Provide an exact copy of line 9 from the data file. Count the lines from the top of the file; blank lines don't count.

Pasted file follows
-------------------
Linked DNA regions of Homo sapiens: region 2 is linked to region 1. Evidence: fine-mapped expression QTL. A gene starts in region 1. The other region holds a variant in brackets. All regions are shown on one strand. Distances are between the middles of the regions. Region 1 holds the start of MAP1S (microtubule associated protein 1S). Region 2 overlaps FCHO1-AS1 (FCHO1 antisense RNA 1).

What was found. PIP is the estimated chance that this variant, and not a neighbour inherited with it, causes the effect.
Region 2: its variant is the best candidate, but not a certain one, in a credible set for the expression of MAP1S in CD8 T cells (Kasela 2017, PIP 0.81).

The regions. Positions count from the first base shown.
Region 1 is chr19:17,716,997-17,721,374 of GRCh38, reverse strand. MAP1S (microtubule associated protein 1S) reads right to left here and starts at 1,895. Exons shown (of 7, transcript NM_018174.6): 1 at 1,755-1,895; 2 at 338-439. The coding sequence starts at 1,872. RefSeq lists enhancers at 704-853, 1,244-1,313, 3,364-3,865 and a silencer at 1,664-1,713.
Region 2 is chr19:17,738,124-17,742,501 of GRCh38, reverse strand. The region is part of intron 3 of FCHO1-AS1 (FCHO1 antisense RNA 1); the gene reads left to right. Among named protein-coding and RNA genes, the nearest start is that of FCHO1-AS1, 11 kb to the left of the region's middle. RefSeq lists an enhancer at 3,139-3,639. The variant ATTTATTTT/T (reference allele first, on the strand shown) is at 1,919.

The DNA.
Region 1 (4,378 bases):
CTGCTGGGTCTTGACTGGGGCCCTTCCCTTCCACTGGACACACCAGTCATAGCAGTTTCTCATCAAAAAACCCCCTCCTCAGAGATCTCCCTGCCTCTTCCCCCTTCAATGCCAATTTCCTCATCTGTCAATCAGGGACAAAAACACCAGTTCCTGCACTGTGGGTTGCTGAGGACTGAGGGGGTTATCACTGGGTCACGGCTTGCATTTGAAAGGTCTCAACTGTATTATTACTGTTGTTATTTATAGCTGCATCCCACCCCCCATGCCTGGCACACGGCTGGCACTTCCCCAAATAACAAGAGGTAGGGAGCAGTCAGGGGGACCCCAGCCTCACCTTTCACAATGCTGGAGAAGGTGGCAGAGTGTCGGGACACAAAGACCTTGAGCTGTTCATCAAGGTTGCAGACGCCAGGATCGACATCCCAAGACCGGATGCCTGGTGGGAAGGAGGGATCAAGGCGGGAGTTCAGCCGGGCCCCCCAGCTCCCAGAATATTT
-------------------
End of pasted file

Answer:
CTGCTGGGTCTTGACTGGGGCCCTTCCCTTCCACTGGACACACCAGTCATAGCAGTTTCTCATCAAAAAACCCCCTCCTCAGAGATCTCCCTGCCTCTTCCCCCTTCAATGCCAATTTCCTCATCTGTCAATCAGGGACAAAAACACCAGTTCCTGCACTGTGGGTTGCTGAGGACTGAGGGGGTTATCACTGGGTCACGGCTTGCATTTGAAAGGTCTCAACTGTATTATTACTGTTGTTATTTATAGCTGCATCCCACCCCCCATGCCTGGCACACGGCTGGCACTTCCCCAAATAACAAGAGGTAGGGAGCAGTCAGGGGGACCCCAGCCTCACCTTTCACAATGCTGGAGAAGGTGGCAGAGTGTCGGGACACAAAGACCTTGAGCTGTTCATCAAGGTTGCAGACGCCAGGATCGACATCCCAAGACCGGATGCCTGGTGGGAAGGAGGGATCAAGGCGGGAGTTCAGCCGGGCCCCCCAGCTCCCAGAATATTT